DENNIS ODA / DODA@STARBULLETIN.COM
Betty Gearen, coordinator of AINA in the Schools, clears weeds with students at Waialae Elementary School. The garden has parents, teachers and students preparing for spring planting as part of the AINA in the Schools program. The acronym means "Actively Integrate Nutrition and Agriculture."
AINA makes a school subject out of gardening
The program merges agriculture and good nutrition for students
A kindergartner pulled a carrot out of the soil and asked, "What is this?"
He could not make a connection between the carrot in his hand and the orange cubes in a frozen mix of peas and carrots.
"That's kind of scary, that kids these days have never tasted or seen" a fresh carrot and think food comes from the supermarket, says Betty Gearen, co-director of a new program called AINA in the Schools.
The Kokua Hawaii Foundation originated the AINA program, whose name means "land" in Hawaiian, and also is the acronym for its mission: Actively Integrate Nutrition and Agriculture in Schools. The program is now in effect at Waialae Charter and Sunset and Aikahi Elementary schools for the second year.
The AINA program has turned the garden into a classroom for 200 or so kids at Waialae. "They just love us -- they give us hugs" when they see Gearen and her helpers coming for bimonthly lessons, she said.
Their fascination with the cycles of life and the importance of growing things is amazing to her, and she is impressed at how much the students retain.
According to parent Stacy Hirano, who volunteers with the gardening, the kids get so excited when it is time to harvest that they "want to eat the carrots right out of the soil. The teachers have to tell them to wait till they can rinse them first. Then they get to eat them with dip."
Gearen added, "You'll be surprised how they just gobble it down because they grew it and the foods tastes so fresh. ... It's so rewarding -- I feel nourished!" she added.
Hirano said first-graders, including her son Sean, have discovered "dirt is not dead, it's alive" with ants, millipedes and white cockroaches, and they are even interested in decaying matter.
Sean was so enthralled with the butterfly garden as a kindergartner last year that "at the end of the semester when he had to pull out the flowers, he was sad," she said.
He asked his mother if they could start one at home, and she bought a seed packet of mixed wildflowers, which promised to attract butterflies. Sean likes to play with the caterpillars and now has four chrysalises, or cocoons from which butterflies will emerge, she said.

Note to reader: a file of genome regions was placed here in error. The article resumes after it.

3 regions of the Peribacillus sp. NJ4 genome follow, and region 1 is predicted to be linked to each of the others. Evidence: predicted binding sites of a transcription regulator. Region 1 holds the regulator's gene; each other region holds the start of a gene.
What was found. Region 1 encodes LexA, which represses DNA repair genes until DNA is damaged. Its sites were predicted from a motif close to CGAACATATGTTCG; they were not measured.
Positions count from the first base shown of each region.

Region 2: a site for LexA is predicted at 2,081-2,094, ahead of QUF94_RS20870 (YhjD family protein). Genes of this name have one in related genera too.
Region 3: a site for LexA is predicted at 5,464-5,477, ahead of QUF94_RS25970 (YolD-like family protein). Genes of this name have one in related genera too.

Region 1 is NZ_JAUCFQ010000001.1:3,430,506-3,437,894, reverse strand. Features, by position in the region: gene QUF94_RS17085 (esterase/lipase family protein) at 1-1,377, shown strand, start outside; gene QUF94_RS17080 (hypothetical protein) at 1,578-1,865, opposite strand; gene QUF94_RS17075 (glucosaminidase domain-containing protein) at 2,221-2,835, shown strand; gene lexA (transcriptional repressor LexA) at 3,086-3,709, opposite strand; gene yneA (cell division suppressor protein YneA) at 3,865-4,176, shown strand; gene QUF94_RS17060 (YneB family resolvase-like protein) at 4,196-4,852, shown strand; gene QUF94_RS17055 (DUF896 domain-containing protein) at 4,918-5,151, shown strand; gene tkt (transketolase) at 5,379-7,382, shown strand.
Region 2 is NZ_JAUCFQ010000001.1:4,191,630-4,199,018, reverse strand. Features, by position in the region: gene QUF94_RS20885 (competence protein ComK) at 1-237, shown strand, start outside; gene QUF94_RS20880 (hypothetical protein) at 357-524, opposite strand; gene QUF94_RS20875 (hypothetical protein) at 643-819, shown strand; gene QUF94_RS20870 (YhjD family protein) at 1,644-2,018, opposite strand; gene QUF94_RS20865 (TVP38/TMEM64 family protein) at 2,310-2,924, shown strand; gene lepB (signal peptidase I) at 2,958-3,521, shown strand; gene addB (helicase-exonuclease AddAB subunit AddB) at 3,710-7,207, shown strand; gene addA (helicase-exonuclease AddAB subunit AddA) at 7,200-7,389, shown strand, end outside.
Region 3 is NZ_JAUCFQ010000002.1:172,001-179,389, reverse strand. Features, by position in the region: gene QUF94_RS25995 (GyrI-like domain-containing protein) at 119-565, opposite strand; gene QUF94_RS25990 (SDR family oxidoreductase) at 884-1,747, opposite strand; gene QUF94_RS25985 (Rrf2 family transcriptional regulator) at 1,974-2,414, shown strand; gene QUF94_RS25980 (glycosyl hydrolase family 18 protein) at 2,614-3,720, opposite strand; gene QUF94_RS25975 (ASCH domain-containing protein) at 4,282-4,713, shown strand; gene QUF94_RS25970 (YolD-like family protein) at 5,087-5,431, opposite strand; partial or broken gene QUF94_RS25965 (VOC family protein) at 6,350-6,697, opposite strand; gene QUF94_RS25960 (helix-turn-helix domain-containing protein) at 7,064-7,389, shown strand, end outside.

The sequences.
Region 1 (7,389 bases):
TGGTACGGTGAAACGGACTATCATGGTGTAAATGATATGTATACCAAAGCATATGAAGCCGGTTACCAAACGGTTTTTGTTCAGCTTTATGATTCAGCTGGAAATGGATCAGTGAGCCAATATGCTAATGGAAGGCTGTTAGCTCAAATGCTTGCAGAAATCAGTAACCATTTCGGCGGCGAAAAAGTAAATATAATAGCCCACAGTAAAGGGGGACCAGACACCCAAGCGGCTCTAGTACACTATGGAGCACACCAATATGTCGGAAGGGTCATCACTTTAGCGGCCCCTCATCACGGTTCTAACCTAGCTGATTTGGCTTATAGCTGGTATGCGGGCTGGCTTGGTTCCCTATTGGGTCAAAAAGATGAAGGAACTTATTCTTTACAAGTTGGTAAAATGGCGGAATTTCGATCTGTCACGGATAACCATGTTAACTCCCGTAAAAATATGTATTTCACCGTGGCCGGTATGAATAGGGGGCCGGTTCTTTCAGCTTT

"He waters the plants every day and pulls weeds. That's his job," Hirano said, and she also sends him out to pick herbs for her cooking. Sean also likes growing and eating his own tomatoes and peppers, she added.
The gardening has become so popular that Waialae expanded the program to include the after-school program in January.
Fourth-graders Imua Chu and Darrius Matsumoto were among dozens of after-schoolers who helped put in the garden beds.
They much preferred it to doing homework or quiet activities in the classroom. Darrius liked being part of the teamwork, and Imua said he enjoyed "giving back to the environment since it gives so much to us -- our food, oxygen." Both added, "I like to get dirty."
Fourth-graders Beyla Araiza and Chauna Gandauli never realized they could eat the seeds of the sunflowers they grew.
"We cut off the heads of the sunflowers," said Araiza.
"And picked out the seeds. They didn't taste good; they tasted bland," Gandauli said. "We thought we would get sick, but the lady told us we could eat it raw."
Hirano said, "The nutrition lessons in the classrooms go hand in hand with the gardening," all of which are reinforced by the school's offering of a fresh fruit and salad bar every day to encourage kids to choose vegetables over more processed foods.
Melanie Sumida, parent-teacher liaison, said her son, Trey, used to hate vegetables but now boasts, "I ate salad today." She laughed that the cafeteria serves each child "only three-fourths of a hot dog and tells them that if they're still hungry, go fill up at the salad bar."